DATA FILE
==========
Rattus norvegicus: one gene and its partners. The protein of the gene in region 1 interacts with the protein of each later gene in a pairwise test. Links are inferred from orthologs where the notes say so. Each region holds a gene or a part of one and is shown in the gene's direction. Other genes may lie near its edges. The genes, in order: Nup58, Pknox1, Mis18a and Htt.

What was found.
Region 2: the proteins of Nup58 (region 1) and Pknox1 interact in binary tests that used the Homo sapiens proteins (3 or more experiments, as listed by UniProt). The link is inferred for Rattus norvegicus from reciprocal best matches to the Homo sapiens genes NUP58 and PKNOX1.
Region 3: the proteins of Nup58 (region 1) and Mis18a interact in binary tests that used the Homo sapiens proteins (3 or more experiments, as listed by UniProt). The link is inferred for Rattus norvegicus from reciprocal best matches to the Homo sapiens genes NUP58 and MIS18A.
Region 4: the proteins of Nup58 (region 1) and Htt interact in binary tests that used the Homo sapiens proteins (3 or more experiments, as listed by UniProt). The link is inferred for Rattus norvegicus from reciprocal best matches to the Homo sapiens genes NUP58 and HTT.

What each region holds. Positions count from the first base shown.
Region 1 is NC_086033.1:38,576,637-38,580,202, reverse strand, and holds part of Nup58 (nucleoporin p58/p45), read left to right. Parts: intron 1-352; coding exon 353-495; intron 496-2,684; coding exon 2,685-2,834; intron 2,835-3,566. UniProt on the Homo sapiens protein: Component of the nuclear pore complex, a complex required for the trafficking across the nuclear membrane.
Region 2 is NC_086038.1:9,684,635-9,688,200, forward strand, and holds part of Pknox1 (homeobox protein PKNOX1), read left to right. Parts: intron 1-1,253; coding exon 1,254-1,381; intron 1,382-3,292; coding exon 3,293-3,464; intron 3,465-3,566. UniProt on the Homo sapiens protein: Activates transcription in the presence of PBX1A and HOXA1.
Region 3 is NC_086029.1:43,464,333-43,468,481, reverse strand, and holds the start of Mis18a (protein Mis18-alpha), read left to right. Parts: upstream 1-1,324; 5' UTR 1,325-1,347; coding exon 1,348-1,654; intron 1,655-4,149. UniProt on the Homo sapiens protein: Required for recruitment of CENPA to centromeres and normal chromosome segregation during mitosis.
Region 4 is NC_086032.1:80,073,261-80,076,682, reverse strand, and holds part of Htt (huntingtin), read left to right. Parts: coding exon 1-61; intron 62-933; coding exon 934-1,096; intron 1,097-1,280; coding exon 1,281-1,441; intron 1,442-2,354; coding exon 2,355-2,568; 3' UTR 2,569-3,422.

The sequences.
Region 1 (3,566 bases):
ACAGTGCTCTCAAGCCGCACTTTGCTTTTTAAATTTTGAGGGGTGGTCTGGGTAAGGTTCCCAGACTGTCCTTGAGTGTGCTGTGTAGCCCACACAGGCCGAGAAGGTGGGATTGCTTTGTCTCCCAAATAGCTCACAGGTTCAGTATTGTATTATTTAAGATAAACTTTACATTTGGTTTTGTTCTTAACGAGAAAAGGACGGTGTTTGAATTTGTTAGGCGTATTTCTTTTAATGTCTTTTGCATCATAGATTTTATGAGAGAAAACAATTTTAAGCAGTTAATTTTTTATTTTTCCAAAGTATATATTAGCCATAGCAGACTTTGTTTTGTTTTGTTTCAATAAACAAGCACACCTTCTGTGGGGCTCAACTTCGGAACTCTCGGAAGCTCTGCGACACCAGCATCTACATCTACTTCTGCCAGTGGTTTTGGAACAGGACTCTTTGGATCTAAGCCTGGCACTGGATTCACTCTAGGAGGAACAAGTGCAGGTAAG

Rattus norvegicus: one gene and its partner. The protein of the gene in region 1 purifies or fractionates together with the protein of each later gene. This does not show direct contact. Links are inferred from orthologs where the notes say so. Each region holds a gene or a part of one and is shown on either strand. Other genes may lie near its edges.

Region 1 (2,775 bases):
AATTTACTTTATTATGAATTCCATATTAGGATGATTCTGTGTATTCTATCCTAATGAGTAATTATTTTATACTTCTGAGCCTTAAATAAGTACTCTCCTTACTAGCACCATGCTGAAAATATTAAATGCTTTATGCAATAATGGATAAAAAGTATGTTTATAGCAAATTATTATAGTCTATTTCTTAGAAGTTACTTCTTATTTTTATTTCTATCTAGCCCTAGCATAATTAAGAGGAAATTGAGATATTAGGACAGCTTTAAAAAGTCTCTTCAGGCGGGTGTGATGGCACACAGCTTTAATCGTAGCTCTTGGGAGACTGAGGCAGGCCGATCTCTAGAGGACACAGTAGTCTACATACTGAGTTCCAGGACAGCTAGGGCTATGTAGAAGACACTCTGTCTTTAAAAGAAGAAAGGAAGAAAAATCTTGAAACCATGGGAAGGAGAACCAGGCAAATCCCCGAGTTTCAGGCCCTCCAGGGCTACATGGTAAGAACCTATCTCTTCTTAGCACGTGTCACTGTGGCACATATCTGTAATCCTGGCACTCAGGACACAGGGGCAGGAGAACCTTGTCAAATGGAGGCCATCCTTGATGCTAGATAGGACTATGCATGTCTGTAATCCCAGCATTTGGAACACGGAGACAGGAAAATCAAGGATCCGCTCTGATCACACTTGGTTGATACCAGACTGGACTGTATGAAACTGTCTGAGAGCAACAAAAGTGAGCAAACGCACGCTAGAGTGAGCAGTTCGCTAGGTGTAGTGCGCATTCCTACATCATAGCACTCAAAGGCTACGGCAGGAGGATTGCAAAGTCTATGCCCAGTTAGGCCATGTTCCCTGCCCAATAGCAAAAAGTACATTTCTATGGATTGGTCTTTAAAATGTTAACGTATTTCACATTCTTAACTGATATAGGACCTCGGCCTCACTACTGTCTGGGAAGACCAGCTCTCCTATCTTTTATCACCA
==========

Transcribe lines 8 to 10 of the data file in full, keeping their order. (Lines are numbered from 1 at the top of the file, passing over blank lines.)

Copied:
Region 2 is NC_086038.1:9,684,635-9,688,200, forward strand, and holds part of Pknox1 (homeobox protein PKNOX1), read left to right. Parts: intron 1-1,253; coding exon 1,254-1,381; intron 1,382-3,292; coding exon 3,293-3,464; intron 3,465-3,566. UniProt on the Homo sapiens protein: Activates transcription in the presence of PBX1A and HOXA1.
Region 3 is NC_086029.1:43,464,333-43,468,481, reverse strand, and holds the start of Mis18a (protein Mis18-alpha), read left to right. Parts: upstream 1-1,324; 5' UTR 1,325-1,347; coding exon 1,348-1,654; intron 1,655-4,149. UniProt on the Homo sapiens protein: Required for recruitment of CENPA to centromeres and normal chromosome segregation during mitosis.
Region 4 is NC_086032.1:80,073,261-80,076,682, reverse strand, and holds part of Htt (huntingtin), read left to right. Parts: coding exon 1-61; intron 62-933; coding exon 934-1,096; intron 1,097-1,280; coding exon 1,281-1,441; intron 1,442-2,354; coding exon 2,355-2,568; 3' UTR 2,569-3,422.